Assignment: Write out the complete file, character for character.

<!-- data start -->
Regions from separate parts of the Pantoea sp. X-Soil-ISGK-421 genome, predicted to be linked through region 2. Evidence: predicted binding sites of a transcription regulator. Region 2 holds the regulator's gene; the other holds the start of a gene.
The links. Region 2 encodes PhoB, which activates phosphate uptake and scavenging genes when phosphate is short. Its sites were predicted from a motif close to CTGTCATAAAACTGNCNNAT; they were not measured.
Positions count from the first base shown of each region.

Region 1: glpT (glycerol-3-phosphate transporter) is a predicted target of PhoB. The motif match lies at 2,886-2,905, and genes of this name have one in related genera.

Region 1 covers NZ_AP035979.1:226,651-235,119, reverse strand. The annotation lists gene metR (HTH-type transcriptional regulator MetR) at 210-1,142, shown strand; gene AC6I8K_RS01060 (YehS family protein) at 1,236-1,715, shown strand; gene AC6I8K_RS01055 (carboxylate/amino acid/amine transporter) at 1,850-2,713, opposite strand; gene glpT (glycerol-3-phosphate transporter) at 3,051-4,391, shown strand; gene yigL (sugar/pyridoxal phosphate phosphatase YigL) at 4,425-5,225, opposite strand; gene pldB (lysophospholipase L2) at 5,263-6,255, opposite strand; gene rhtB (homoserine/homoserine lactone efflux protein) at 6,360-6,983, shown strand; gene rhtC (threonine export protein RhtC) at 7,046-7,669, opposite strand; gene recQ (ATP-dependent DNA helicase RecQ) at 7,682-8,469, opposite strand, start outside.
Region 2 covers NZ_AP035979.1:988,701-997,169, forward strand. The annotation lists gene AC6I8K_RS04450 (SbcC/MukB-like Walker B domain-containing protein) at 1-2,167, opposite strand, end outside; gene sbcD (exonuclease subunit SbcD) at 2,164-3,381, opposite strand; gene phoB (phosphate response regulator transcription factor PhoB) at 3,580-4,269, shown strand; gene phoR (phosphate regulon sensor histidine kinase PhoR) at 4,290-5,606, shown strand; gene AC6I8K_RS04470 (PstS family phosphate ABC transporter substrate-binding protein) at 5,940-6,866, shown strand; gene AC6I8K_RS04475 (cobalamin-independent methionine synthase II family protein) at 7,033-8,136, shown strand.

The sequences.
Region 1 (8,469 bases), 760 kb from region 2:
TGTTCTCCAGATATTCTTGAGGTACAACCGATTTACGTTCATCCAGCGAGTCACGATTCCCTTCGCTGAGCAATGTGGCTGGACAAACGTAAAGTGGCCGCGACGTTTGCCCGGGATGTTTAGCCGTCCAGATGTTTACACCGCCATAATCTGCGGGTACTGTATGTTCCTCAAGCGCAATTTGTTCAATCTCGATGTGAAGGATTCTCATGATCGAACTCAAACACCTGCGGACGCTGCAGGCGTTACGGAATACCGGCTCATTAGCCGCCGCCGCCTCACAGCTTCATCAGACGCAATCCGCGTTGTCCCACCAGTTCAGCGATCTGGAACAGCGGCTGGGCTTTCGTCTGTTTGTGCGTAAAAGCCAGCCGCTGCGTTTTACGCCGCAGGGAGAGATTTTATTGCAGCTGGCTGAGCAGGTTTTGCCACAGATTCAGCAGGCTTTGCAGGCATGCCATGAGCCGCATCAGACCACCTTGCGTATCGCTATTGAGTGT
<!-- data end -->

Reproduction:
Regions from separate parts of the Pantoea sp. X-Soil-ISGK-421 genome, predicted to be linked through region 2. Evidence: predicted binding sites of a transcription regulator. Region 2 holds the regulator's gene; the other holds the start of a gene.
The links. Region 2 encodes PhoB, which activates phosphate uptake and scavenging genes when phosphate is short. Its sites were predicted from a motif close to CTGTCATAAAACTGNCNNAT; they were not measured.
Positions count from the first base shown of each region.

Region 1: glpT (glycerol-3-phosphate transporter) is a predicted target of PhoB. The motif match lies at 2,886-2,905, and genes of this name have one in related genera.

Region 1 covers NZ_AP035979.1:226,651-235,119, reverse strand. The annotation lists gene metR (HTH-type transcriptional regulator MetR) at 210-1,142, shown strand; gene AC6I8K_RS01060 (YehS family protein) at 1,236-1,715, shown strand; gene AC6I8K_RS01055 (carboxylate/amino acid/amine transporter) at 1,850-2,713, opposite strand; gene glpT (glycerol-3-phosphate transporter) at 3,051-4,391, shown strand; gene yigL (sugar/pyridoxal phosphate phosphatase YigL) at 4,425-5,225, opposite strand; gene pldB (lysophospholipase L2) at 5,263-6,255, opposite strand; gene rhtB (homoserine/homoserine lactone efflux protein) at 6,360-6,983, shown strand; gene rhtC (threonine export protein RhtC) at 7,046-7,669, opposite strand; gene recQ (ATP-dependent DNA helicase RecQ) at 7,682-8,469, opposite strand, start outside.
Region 2 covers NZ_AP035979.1:988,701-997,169, forward strand. The annotation lists gene AC6I8K_RS04450 (SbcC/MukB-like Walker B domain-containing protein) at 1-2,167, opposite strand, end outside; gene sbcD (exonuclease subunit SbcD) at 2,164-3,381, opposite strand; gene phoB (phosphate response regulator transcription factor PhoB) at 3,580-4,269, shown strand; gene phoR (phosphate regulon sensor histidine kinase PhoR) at 4,290-5,606, shown strand; gene AC6I8K_RS04470 (PstS family phosphate ABC transporter substrate-binding protein) at 5,940-6,866, shown strand; gene AC6I8K_RS04475 (cobalamin-independent methionine synthase II family protein) at 7,033-8,136, shown strand.

The sequences.
Region 1 (8,469 bases), 760 kb from region 2:
TGTTCTCCAGATATTCTTGAGGTACAACCGATTTACGTTCATCCAGCGAGTCACGATTCCCTTCGCTGAGCAATGTGGCTGGACAAACGTAAAGTGGCCGCGACGTTTGCCCGGGATGTTTAGCCGTCCAGATGTTTACACCGCCATAATCTGCGGGTACTGTATGTTCCTCAAGCGCAATTTGTTCAATCTCGATGTGAAGGATTCTCATGATCGAACTCAAACACCTGCGGACGCTGCAGGCGTTACGGAATACCGGCTCATTAGCCGCCGCCGCCTCACAGCTTCATCAGACGCAATCCGCGTTGTCCCACCAGTTCAGCGATCTGGAACAGCGGCTGGGCTTTCGTCTGTTTGTGCGTAAAAGCCAGCCGCTGCGTTTTACGCCGCAGGGAGAGATTTTATTGCAGCTGGCTGAGCAGGTTTTGCCACAGATTCAGCAGGCTTTGCAGGCATGCCATGAGCCGCATCAGACCACCTTGCGTATCGCTATTGAGTGT